Advice from Former Applicants
Advice from Fulbright Winners
In looking back at my experience for applying to a Fulbright Scholarship, I am most struck by how much my initial thoughts and ideas for my application changed as I began to write my grant proposal. They say writing is always a process, one that morphs and evolves from its original intention into something greater and more refined. This was very much the case during my application process. By the time of my final submission, I had probably been through 6 to 8 drafts for each of my essays with countless critiques for each of them. At first it can seem a little overwhelming, and to be honest, a bit humbling to watch as essays which I put so much of myself into, were severely edited and changed. However, by about the fourth incarnation, I finally saw why these changes were being made and how it was helping my application to be stronger and more competitive. My advice for future Fulbright applicants is to not be discouraged by the writing process, it is long and at times rather severe, but, it is well worth putting yourself (and your writing) out there as the reward is nothing short of life changing. Perseverance and adaptability are traits that will help not only your application, but any endeavor in which you choose to pursue in life.
Brett Tolman Fulbright grant to Sri Lanka 2010
My advice to future applicants: don’t give up. I started my application much later than I should have and the only reason I was able to complete it on time was because I didn’t allow myself to get discouraged along the way. Even when my first or second affiliation fell through I kept persevering until I got the “yes” I was looking for. The Fulbright advisor is phenomenal, so trust that she will steer you in the right direction.
If at all possible, try to boil down your life into a couple of succinct themes or experiences that have really shaped the way you live your life. This will help determine the tone and direction of your personal statement. And more than anything, re-read and re-write those essays (with the help of literally everyone) until they‚re perfect. Good luck!
Krista Foltz Fulbright Grant to Chile 2011
As for advice, I would say that the most important thing is to find a project that you personally would love the opportunity to pursue. If you love what you are investigating, it will be easier to stay motivated and persuasive throughout the long (very long! Start early!) application process. Find something you love, or a place you love, then during the course of your research add in the specifics that will make it so that this project can only be done by you, in the country you are applying for. Find something unique, but make sure that it is something that you enjoy, not just something you think the judges will like.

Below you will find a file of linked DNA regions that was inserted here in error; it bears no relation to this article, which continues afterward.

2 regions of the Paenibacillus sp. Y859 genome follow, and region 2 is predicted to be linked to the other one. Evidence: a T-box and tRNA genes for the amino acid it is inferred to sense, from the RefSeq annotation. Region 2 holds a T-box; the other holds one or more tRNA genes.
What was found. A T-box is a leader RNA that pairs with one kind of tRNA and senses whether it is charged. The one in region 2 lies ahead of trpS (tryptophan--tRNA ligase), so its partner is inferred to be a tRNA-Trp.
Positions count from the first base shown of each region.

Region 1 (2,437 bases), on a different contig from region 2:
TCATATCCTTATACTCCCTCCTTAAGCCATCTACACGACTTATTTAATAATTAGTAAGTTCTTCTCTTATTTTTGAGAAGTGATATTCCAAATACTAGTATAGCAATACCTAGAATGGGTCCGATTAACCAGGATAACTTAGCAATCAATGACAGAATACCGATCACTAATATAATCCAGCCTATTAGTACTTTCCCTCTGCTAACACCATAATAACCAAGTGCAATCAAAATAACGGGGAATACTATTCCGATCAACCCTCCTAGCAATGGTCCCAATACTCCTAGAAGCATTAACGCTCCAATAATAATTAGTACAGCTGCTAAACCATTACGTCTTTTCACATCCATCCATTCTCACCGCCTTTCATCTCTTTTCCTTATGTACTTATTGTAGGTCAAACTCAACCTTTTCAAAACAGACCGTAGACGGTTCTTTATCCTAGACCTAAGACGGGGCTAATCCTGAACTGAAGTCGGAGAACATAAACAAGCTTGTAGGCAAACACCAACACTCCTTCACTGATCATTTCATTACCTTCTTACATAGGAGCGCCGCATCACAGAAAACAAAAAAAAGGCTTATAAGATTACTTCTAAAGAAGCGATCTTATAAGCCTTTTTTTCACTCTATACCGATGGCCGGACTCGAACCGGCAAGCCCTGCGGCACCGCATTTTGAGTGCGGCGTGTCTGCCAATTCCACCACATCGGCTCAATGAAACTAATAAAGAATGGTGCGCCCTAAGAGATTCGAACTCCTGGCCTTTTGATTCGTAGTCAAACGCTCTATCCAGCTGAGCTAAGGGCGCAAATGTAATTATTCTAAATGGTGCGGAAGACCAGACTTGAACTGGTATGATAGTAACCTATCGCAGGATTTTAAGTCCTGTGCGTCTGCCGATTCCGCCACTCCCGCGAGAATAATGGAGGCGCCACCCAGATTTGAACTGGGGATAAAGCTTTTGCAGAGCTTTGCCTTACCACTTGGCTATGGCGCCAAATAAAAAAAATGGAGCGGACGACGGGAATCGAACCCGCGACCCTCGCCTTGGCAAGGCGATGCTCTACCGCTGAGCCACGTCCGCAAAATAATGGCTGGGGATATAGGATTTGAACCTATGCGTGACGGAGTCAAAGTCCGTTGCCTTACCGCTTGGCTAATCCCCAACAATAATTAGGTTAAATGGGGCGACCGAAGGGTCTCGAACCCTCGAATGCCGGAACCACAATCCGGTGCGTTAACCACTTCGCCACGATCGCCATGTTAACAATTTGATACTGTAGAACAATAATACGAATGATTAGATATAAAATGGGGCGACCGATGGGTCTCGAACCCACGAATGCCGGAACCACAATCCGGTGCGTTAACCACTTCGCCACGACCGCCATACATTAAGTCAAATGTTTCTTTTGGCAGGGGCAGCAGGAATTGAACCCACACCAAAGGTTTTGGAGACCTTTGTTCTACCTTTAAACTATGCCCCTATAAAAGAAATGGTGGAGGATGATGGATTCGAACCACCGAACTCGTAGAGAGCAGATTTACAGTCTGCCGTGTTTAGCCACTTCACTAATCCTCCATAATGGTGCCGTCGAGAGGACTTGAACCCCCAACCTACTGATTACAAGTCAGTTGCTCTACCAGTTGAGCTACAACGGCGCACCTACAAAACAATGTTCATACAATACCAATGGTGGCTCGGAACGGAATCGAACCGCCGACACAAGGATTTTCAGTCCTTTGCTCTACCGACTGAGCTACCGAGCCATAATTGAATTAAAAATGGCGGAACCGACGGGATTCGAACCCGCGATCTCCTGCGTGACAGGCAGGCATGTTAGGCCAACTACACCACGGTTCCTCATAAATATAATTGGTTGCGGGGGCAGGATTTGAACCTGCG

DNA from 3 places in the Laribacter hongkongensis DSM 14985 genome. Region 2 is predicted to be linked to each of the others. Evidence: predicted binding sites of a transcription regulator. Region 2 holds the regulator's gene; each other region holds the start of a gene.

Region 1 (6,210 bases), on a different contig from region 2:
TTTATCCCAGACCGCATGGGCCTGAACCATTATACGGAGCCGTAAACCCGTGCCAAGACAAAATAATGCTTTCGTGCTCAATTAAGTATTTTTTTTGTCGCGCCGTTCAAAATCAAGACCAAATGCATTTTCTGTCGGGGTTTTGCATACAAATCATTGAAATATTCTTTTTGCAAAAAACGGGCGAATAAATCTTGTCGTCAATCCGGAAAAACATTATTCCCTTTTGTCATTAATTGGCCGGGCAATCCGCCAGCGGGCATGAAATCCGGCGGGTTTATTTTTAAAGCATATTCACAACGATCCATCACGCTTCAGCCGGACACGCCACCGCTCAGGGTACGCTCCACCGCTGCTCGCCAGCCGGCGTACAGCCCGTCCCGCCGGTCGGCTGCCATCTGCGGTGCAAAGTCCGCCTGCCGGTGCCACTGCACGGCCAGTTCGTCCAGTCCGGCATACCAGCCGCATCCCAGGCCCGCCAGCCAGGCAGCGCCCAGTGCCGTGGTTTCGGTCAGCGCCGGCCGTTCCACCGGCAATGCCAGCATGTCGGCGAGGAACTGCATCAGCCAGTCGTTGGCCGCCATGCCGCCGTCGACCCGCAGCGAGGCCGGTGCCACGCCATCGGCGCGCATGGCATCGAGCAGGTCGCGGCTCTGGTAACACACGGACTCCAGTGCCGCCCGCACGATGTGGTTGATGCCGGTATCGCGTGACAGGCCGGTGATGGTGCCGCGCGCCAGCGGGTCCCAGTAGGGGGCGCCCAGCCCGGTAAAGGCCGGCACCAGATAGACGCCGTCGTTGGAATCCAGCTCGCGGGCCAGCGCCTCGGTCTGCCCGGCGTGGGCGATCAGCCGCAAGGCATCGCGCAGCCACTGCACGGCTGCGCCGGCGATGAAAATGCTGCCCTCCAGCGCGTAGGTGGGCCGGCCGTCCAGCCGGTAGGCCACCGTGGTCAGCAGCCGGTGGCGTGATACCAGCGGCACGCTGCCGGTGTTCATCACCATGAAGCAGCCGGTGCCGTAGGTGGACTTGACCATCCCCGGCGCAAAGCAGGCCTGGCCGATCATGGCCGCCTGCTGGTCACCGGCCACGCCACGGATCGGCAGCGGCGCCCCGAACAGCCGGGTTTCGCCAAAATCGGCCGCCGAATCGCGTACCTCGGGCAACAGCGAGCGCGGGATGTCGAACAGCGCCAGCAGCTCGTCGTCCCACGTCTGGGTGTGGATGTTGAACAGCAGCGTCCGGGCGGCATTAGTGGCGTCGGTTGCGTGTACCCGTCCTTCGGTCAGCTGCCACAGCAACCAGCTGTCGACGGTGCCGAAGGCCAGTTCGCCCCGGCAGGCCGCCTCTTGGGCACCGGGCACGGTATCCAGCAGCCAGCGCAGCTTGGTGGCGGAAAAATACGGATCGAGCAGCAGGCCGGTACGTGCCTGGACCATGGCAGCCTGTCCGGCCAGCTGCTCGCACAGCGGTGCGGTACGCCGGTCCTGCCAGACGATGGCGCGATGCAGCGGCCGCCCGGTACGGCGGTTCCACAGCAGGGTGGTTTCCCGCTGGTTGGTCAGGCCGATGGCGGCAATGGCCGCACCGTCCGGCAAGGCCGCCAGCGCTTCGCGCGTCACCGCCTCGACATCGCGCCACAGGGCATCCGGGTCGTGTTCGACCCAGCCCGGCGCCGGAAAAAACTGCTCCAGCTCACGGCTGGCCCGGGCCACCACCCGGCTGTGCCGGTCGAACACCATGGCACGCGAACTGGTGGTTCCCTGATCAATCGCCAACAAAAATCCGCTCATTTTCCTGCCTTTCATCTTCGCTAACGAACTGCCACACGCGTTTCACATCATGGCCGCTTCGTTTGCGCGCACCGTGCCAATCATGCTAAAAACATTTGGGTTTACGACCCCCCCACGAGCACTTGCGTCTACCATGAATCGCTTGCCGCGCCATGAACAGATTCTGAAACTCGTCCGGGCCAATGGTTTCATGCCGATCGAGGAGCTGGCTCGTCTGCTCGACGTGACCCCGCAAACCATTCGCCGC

Once you have your idea (probably after some brainstorming, researching, rethinking, chatting with professors and your Fulbright advisor, and researching and brainstorming again; start early!), get going. At this point (for me, at the end of my junior year), you have already done most of your background research, and you know the topic well enough to start searching out an affiliate - which can take FOREVER. Remember, you are trying to get someone who has never met you to commit to being an advisor to your year-long project; it may help if you offer to do something for them in return, such as volunteering at their organization, or as a tutor or conversation partner at their university. Talk to people at school and at home about your proposal; you never know who might know someone in your application country, and even if their acquaintance isn't the advisor for you, your friend's friend might know someone who knows someone who can make the phone call that can get your email answered. Don't be afraid to email, email, email a variety of professional people who you don't know (be polite, remember that if they do answer they are doing you a favor, not fulfilling an obligation) and if you don't get an answer from someone you were really hoping to hear from, try calling (very politely, even if you are frustrated).